So far, we have assumed that each process is scheduled on its own, without regard to who its owner is. As a result, if user 1 starts up 9 processes and user 2 starts up 1 process, with round robin or equal priorities, user 1 will get 90% of the CPU and user 2 will get only 10% of it.

To prevent this situation, some systems take into account who owns a process before scheduling it. In this model, each user is allocated some fraction of the CPU and the scheduler picks processes in such a way as to enforce it. Thus, if two users have each been promised 50% of the CPU, they will each get that, no matter how many processes they have in existence.

As an example, consider a system with two users, each of which has been promised 50% of the CPU. User 1 has four processes, A, B, C, and D, and user 2 has only 1 process, E. If round-robin scheduling is used, a possible scheduling sequence that meets all the constraints is this one:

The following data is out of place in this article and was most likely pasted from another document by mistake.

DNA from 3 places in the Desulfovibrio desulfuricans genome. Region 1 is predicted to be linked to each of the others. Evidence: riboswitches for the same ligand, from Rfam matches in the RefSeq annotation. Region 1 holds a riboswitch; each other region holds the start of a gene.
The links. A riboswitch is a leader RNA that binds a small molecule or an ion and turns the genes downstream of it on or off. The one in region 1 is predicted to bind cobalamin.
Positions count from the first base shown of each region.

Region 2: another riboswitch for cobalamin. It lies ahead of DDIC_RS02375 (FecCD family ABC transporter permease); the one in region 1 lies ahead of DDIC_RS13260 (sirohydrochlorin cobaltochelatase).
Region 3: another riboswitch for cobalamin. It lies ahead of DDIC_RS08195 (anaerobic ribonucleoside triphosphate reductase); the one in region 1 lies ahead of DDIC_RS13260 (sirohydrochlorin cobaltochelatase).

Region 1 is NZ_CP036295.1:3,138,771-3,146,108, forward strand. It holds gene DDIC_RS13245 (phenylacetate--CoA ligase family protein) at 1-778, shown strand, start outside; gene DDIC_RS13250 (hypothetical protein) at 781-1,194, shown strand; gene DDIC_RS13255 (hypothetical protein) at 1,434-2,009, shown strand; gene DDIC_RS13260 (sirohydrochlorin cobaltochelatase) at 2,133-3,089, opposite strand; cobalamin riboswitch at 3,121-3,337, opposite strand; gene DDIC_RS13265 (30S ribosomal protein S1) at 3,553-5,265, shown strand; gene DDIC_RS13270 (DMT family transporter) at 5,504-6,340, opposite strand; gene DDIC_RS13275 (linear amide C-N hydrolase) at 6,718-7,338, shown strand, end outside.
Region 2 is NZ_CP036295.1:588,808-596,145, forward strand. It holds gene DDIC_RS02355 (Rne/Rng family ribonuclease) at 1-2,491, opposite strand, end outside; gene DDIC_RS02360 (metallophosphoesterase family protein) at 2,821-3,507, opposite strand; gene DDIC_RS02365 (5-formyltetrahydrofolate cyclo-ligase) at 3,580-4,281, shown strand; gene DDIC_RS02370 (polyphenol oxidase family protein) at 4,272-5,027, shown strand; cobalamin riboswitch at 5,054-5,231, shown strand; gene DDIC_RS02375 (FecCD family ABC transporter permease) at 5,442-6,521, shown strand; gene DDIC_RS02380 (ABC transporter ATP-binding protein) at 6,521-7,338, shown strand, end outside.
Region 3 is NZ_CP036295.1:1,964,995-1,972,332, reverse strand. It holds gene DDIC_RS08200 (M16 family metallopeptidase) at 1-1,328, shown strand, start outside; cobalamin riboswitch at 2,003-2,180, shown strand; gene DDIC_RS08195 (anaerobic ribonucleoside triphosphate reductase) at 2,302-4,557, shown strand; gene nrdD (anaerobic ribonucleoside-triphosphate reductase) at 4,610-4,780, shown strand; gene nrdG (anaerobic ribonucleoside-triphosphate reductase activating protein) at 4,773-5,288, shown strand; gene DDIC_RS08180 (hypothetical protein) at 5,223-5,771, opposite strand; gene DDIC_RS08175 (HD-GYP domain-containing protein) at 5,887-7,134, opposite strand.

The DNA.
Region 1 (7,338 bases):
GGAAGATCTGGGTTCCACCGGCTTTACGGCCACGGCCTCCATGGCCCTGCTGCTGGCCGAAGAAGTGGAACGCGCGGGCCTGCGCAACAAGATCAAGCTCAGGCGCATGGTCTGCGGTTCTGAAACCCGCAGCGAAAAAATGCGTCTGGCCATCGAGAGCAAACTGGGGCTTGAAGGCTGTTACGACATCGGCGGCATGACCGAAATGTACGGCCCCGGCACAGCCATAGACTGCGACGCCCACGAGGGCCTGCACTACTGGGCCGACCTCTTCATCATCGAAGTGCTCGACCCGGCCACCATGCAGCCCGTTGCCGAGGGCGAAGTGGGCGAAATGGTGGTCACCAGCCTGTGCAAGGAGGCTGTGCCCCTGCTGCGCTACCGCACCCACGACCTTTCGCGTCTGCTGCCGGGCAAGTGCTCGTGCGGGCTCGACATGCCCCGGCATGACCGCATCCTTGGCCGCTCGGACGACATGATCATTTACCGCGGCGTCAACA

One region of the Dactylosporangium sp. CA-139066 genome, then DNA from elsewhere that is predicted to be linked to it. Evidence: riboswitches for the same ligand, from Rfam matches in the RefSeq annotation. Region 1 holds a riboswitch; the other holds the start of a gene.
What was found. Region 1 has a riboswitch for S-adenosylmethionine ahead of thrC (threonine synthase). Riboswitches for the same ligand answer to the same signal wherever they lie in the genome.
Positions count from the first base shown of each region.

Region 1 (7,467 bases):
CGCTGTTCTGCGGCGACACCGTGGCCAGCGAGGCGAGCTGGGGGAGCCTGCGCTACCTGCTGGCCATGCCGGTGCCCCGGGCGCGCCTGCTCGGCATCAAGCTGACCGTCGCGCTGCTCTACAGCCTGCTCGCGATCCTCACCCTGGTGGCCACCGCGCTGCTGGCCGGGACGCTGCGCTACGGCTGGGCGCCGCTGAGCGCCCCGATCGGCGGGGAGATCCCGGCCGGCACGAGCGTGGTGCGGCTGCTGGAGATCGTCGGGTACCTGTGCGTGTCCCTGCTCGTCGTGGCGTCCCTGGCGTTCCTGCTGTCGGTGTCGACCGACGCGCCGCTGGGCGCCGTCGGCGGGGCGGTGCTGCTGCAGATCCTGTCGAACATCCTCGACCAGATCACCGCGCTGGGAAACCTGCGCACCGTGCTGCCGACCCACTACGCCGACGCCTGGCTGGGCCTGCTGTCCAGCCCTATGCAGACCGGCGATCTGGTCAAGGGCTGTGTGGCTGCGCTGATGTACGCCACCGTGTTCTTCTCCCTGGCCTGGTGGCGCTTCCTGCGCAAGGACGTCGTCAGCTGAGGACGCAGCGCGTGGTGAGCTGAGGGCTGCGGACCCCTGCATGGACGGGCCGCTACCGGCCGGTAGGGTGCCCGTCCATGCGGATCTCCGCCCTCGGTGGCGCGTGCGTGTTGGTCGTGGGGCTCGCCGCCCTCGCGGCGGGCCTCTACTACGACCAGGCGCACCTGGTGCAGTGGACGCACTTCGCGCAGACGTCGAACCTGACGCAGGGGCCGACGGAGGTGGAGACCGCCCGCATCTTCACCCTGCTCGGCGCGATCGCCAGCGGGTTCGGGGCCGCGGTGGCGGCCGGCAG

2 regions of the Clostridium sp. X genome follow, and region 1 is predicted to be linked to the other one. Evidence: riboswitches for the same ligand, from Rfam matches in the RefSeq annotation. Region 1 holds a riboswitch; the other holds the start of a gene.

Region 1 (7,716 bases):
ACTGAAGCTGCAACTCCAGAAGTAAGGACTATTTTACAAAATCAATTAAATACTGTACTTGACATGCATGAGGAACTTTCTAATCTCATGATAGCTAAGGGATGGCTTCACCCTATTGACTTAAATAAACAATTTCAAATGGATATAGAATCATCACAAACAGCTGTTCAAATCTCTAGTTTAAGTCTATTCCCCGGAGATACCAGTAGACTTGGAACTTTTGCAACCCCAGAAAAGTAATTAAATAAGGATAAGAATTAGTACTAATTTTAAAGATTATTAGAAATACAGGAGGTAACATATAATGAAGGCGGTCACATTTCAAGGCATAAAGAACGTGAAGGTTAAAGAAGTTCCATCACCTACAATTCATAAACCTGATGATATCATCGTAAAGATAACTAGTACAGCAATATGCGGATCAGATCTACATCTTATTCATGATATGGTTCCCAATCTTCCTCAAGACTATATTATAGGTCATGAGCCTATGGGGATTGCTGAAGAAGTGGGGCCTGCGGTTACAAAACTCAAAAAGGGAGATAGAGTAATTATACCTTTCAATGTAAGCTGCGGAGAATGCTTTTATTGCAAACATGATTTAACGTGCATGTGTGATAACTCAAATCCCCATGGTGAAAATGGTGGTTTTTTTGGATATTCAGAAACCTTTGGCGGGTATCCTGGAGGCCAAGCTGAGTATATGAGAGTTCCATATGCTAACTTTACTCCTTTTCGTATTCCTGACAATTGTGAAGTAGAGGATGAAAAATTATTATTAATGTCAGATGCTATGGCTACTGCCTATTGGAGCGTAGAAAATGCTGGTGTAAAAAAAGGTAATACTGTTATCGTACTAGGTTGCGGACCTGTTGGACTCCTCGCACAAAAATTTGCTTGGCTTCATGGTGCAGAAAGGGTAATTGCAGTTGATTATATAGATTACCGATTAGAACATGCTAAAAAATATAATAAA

A E B E C E D E A E B E C E D E …

On the other hand, if user 1 is entitled to twice as much CPU time as user 2, we might get

A B E C D E A B E C D E ...


  • FCFS: not fair, and average waiting time is poor;
  • Round Robin: fair, but average waiting time is poor;
  • SJF/SRTF: Not fair, but average waiting time is minimized assuming we can accurately predict the length of the next CPU Starvation is possible;
  • Multilevel Feedback Queuing: An improvement of SJF/SRTF;
  • Lottery Scheduling: Fairer with low average waiting time, but less predictable.